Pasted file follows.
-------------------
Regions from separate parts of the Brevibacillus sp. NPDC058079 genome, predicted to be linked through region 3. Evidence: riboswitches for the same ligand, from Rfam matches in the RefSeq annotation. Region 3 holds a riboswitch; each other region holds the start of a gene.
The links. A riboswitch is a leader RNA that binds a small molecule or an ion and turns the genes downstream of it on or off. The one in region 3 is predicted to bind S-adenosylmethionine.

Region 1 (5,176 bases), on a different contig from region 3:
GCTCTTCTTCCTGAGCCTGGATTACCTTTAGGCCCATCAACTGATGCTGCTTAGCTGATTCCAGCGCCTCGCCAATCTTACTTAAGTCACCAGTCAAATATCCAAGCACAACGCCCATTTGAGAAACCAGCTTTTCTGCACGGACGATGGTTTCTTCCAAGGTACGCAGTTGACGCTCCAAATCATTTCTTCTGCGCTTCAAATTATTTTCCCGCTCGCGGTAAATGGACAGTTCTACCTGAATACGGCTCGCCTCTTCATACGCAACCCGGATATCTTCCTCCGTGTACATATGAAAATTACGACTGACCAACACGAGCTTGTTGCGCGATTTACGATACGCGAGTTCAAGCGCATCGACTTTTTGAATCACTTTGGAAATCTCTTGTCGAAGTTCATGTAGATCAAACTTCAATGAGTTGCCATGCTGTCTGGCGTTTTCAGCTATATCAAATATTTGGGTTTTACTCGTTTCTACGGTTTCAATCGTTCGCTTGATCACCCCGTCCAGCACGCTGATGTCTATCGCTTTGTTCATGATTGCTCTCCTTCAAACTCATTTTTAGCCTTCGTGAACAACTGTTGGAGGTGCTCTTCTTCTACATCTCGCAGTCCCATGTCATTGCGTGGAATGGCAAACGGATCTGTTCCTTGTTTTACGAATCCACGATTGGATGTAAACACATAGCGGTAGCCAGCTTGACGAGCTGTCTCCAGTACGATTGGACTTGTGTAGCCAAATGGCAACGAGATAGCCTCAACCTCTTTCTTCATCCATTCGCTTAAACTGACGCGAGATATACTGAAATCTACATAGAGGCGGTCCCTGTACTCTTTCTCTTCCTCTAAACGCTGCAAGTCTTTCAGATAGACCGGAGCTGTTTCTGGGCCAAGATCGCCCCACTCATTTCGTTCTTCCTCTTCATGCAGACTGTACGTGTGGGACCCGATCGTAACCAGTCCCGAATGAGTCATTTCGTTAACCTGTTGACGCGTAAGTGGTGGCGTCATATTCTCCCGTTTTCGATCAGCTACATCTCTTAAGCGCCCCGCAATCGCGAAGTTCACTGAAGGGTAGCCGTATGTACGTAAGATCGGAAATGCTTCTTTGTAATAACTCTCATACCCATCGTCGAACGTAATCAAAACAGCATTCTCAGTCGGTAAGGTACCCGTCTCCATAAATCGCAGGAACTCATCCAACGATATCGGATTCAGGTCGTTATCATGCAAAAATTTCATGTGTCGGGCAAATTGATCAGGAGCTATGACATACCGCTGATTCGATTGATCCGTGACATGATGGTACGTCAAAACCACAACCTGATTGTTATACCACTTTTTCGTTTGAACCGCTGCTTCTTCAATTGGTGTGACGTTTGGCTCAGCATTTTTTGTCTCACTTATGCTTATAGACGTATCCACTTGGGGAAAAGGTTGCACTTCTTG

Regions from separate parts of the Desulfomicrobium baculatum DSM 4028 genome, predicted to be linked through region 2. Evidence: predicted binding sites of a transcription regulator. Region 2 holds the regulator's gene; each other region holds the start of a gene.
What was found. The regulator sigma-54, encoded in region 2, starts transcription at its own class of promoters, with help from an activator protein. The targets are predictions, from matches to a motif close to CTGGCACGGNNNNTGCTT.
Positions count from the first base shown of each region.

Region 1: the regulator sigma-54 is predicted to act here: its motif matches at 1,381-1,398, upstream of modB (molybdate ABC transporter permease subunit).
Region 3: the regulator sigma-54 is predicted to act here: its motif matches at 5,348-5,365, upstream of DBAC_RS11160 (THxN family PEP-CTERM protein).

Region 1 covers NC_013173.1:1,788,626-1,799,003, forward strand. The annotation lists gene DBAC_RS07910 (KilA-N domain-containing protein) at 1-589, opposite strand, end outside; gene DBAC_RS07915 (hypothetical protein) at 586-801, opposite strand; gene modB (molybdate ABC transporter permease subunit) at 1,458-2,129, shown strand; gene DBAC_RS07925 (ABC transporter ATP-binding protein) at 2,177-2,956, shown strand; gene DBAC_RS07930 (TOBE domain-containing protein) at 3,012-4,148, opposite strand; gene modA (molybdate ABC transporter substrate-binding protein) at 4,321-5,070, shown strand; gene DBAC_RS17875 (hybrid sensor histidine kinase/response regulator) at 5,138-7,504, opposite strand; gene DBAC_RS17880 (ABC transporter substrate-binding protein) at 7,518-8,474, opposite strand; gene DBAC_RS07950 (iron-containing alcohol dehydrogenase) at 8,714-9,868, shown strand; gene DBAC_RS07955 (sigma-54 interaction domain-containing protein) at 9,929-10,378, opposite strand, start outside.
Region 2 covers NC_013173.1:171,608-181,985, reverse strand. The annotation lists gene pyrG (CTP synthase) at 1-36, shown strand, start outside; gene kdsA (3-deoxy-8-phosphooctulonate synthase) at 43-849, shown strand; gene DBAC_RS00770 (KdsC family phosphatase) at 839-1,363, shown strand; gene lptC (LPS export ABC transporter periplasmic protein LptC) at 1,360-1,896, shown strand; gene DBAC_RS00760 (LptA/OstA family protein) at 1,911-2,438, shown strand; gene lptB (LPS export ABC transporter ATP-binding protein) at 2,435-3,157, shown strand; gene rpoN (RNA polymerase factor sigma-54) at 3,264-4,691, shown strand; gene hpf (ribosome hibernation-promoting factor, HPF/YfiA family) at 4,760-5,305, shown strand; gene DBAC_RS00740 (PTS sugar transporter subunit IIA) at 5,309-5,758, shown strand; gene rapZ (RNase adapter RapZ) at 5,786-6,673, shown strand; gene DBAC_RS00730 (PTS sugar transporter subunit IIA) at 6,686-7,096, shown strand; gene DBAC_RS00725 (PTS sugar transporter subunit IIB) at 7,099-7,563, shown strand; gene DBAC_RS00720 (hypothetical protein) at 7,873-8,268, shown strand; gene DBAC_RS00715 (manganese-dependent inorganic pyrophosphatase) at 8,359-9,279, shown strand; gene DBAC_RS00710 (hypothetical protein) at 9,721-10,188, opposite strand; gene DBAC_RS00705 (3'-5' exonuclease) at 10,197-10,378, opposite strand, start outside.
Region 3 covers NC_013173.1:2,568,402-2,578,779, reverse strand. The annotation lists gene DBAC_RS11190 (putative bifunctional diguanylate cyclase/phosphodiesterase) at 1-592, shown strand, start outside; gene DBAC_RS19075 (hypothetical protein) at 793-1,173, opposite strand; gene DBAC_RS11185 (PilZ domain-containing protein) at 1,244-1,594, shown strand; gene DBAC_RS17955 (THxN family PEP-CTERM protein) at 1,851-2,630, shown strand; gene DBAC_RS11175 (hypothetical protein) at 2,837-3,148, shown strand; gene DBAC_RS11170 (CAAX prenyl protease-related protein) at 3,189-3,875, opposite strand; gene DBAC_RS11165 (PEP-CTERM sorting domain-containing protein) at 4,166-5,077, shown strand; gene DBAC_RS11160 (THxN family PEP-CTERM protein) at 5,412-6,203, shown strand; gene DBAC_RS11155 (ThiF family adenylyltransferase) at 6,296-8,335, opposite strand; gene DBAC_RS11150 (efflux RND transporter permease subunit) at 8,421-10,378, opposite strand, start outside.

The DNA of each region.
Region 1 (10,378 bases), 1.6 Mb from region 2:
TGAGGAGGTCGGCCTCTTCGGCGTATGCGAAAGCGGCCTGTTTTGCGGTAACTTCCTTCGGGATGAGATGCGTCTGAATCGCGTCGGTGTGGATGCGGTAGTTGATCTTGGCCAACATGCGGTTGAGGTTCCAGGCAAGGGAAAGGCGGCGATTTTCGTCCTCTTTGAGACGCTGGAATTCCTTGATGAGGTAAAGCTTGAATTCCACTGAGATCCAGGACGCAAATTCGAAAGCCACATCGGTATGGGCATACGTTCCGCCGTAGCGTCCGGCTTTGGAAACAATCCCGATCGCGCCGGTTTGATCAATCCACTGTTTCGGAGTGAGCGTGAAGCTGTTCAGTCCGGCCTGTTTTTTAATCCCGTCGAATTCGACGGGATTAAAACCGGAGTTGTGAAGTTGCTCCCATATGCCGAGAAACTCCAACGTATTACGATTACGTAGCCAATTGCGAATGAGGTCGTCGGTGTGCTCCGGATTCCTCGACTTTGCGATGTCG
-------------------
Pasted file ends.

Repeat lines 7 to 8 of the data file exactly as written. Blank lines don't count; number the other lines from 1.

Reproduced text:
Positions count from the first base shown of each region.

Region 1: the regulator sigma-54 is predicted to act here: its motif matches at 1,381-1,398, upstream of modB (molybdate ABC transporter permease subunit).